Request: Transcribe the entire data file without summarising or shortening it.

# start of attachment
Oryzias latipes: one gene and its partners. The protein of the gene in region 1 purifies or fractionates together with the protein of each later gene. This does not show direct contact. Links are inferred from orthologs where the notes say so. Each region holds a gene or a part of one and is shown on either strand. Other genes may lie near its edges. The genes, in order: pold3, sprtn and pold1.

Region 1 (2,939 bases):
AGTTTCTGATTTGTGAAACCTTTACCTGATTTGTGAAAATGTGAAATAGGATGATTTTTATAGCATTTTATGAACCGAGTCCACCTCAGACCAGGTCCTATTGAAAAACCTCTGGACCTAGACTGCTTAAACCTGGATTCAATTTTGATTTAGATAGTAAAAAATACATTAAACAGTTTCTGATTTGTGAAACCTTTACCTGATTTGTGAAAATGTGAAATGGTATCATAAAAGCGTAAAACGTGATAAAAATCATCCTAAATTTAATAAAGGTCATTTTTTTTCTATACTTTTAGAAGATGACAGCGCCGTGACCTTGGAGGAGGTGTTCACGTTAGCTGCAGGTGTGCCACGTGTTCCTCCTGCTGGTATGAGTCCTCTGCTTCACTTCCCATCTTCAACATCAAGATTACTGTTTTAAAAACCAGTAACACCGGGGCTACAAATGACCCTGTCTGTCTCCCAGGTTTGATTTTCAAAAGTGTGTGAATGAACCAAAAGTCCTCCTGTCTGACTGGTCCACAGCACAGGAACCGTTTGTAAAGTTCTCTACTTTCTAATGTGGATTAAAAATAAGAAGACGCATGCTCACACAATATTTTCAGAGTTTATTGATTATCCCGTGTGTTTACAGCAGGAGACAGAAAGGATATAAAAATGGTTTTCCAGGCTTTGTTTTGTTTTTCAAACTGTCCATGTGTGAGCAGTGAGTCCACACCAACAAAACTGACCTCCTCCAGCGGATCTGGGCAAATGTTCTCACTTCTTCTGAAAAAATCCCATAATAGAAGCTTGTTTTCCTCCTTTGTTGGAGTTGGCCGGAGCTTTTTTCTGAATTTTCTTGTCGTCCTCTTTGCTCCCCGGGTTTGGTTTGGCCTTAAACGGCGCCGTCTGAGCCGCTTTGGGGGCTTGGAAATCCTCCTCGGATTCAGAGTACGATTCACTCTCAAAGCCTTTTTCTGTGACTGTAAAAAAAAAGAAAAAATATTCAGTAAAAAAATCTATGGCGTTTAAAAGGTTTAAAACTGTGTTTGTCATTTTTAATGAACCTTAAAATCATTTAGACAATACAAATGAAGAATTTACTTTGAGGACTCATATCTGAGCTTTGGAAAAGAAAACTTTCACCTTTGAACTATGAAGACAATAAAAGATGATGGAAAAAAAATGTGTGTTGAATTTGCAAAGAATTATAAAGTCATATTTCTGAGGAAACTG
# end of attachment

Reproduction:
Oryzias latipes: one gene and its partners. The protein of the gene in region 1 purifies or fractionates together with the protein of each later gene. This does not show direct contact. Links are inferred from orthologs where the notes say so. Each region holds a gene or a part of one and is shown on either strand. Other genes may lie near its edges. The genes, in order: pold3, sprtn and pold1.

Region 1 (2,939 bases):
AGTTTCTGATTTGTGAAACCTTTACCTGATTTGTGAAAATGTGAAATAGGATGATTTTTATAGCATTTTATGAACCGAGTCCACCTCAGACCAGGTCCTATTGAAAAACCTCTGGACCTAGACTGCTTAAACCTGGATTCAATTTTGATTTAGATAGTAAAAAATACATTAAACAGTTTCTGATTTGTGAAACCTTTACCTGATTTGTGAAAATGTGAAATGGTATCATAAAAGCGTAAAACGTGATAAAAATCATCCTAAATTTAATAAAGGTCATTTTTTTTCTATACTTTTAGAAGATGACAGCGCCGTGACCTTGGAGGAGGTGTTCACGTTAGCTGCAGGTGTGCCACGTGTTCCTCCTGCTGGTATGAGTCCTCTGCTTCACTTCCCATCTTCAACATCAAGATTACTGTTTTAAAAACCAGTAACACCGGGGCTACAAATGACCCTGTCTGTCTCCCAGGTTTGATTTTCAAAAGTGTGTGAATGAACCAAAAGTCCTCCTGTCTGACTGGTCCACAGCACAGGAACCGTTTGTAAAGTTCTCTACTTTCTAATGTGGATTAAAAATAAGAAGACGCATGCTCACACAATATTTTCAGAGTTTATTGATTATCCCGTGTGTTTACAGCAGGAGACAGAAAGGATATAAAAATGGTTTTCCAGGCTTTGTTTTGTTTTTCAAACTGTCCATGTGTGAGCAGTGAGTCCACACCAACAAAACTGACCTCCTCCAGCGGATCTGGGCAAATGTTCTCACTTCTTCTGAAAAAATCCCATAATAGAAGCTTGTTTTCCTCCTTTGTTGGAGTTGGCCGGAGCTTTTTTCTGAATTTTCTTGTCGTCCTCTTTGCTCCCCGGGTTTGGTTTGGCCTTAAACGGCGCCGTCTGAGCCGCTTTGGGGGCTTGGAAATCCTCCTCGGATTCAGAGTACGATTCACTCTCAAAGCCTTTTTCTGTGACTGTAAAAAAAAAGAAAAAATATTCAGTAAAAAAATCTATGGCGTTTAAAAGGTTTAAAACTGTGTTTGTCATTTTTAATGAACCTTAAAATCATTTAGACAATACAAATGAAGAATTTACTTTGAGGACTCATATCTGAGCTTTGGAAAAGAAAACTTTCACCTTTGAACTATGAAGACAATAAAAGATGATGGAAAAAAAATGTGTGTTGAATTTGCAAAGAATTATAAAGTCATATTTCTGAGGAAACTG